As a Lifestyle & Weight Management Consultant I must wear many hats. Not just as a coach, cheerleader and friend, but a guide. Changing ones behaviors is not simple. If it were, there would not be overweight and obesity issues today! If all a person needed to do was modify their behaviors to promote weight loss, they should lose weight, right? It's the old adage, "I know what I'm supposed to do....but I just can't seem to do it."
Our lifestyles have evolved over many years, and those behaviors work for us. It's comfortable to get up every morning make bacon, eggs and biscuits for breakfast if you've been eating that for the last 20 years. Going out with your friends for drinks and pizza every Friday may have been your thing since college. Your family expects you to make the best macaroni and cheese, homemade cakes and casseroles every year because that's just what you do. Lots of times we cannot make those changes very easily.
Lifestyle Coach to the rescue! It's my job to guide you through some lifestyle changes. To do that, I must try and understand you. If a client's cultural background is different from mine, I need to know about their diets and traditions, belief system and family structure. I cannot simply say, well eat less, if you come from a traditional family structure where everyone is overweight because the quantities of foods they eat (think of Filipe and Sione on Biggest Loser).
I liked this statement from my textbook: "For LWMC who have never had a weight problem, identifying with overweight or obese clients may be difficult. Clients do not want to be judged or criticized, especially by someone who just doesn't understand." It goes on the say LWMCs must learn more about the experiences of overweight people through a listing of books in that chapter. While I have been overweight, even 2-3 pounds from being obese, I think it's important for me to really study this dynamic. I want to be able to truly help each and every client. I don't want my clients to think just because I am thin now I don't get it. Trust me I get it!!
As a guide, it's my job to guide clients through their own lifestyle changes. You must set weight loss as well as lifestyle/behavior goals. Most people want to just focus on the weight loss. Not me! I try and stress that behavior changes are most important at the beginning. Behavior change: walk 10 minutes a day. Behavior change: take the stairs instead of the elevator. Behavior change: stop drinking soda. Small things in the whole scheme of things. Little many goals. Start a streak with these things before you even look at the scale!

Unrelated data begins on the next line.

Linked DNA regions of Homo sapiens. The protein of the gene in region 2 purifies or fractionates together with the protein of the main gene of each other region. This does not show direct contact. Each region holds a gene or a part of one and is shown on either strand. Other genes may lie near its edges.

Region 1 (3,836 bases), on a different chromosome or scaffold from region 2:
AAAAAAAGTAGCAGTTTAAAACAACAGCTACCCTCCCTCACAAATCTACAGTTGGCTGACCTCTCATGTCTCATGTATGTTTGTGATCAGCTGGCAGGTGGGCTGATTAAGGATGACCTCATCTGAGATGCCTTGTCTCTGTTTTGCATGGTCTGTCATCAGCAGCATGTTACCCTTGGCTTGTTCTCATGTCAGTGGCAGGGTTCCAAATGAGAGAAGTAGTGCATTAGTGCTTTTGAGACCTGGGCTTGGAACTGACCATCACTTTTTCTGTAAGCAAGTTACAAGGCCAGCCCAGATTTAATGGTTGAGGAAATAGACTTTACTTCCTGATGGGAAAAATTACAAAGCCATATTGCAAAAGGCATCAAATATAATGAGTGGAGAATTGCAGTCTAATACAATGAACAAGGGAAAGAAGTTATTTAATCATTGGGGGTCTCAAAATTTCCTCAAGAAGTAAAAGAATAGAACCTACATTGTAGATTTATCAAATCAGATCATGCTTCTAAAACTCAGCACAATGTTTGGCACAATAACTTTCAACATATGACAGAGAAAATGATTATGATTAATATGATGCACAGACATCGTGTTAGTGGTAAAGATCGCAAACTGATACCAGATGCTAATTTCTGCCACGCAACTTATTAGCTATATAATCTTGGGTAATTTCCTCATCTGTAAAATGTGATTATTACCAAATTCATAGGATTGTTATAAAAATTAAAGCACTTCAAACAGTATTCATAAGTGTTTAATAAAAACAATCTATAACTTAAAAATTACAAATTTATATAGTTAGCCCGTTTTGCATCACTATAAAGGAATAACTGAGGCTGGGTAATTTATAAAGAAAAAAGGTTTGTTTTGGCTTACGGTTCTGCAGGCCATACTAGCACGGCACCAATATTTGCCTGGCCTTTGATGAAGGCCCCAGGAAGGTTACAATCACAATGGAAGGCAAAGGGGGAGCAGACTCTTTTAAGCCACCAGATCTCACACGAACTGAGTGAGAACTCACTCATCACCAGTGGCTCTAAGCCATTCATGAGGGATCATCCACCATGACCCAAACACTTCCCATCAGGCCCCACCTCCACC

I knew a co-worker who drank 6 cans of Pepsi a day!!! Wow! I asked her if she even considered diet Pepsi. Of course not. But even if she was to switch to Diet Pepsi, 6 cans a day, that would be an improvement. Then I would get her down to 3 a day, even 1, and of course none. Clients must be able to stick to these behavior changes, so many times they have to be gradual. And new behaviors they are adopting should require as little self-control as possible so that they can become habits as quickly as possible.
Sometimes our environment dictates whether or not we overeat or exercise. I was explaining to my kids last night on our walk, that in college, you can go to the cafeteria and it's like an all-you-can-eat-buffet. You can eat as many hamburgers and fries, pizza, soda, chips, cookies, whatever that you want. I didn't explain the "freshman 15" to them, that also includes limited or no physical activity, quick access to fast food, little or none of the good foods, vending machine junk food, late night study sessions with junk food, eating at irregular times, and I'm not even going to touch the major alcohol consumption (not me!). I lived next to a pizza place on one side and Taco bell on the other when I moved off campus. It didn't get any better! (I should note that I never gained in college, I lost--being a picky eater pays off!)
Or you may not have access to any gym near you and stay in a small apartment were there is no room to get much exercise in. EXCUSES!! I mean, I understand, but still excuses. Leslie's Sansones WATP does not require much space at all. Stretching and lifting some hand weights takes no space. And the vast outdoors--come on! One of the first steps to take in changing your lifestyle in "cleaning up" your immediate environments at home AND at work. Get rid of all high-calories, low-nutrition, fattening foods and purchase fresh fruits and veggies, low cal snacks, bottled or flavored water and proper cooking utensils so that you cook more and eat out less. Keep healthy foods at work as well to avoid going to a vending machine or eating those cookies from the break room (this note is to myself!) Invest in a couple of workout DVDs, some exercise clothes, small hand weights, good tennis shoes and get to moving!
So now you know what to do...why can't most of us just do it!! That's a whole other issue I may have to blog about real soon. Key words though: emotions, stress, habit, self-control, lack of support, challenge, and fear. Did I hit them all? Probably not. I'll have to come back and blog on why we don't do what we're supposed to do (I'm still learning). And I fall into one of those categories as well.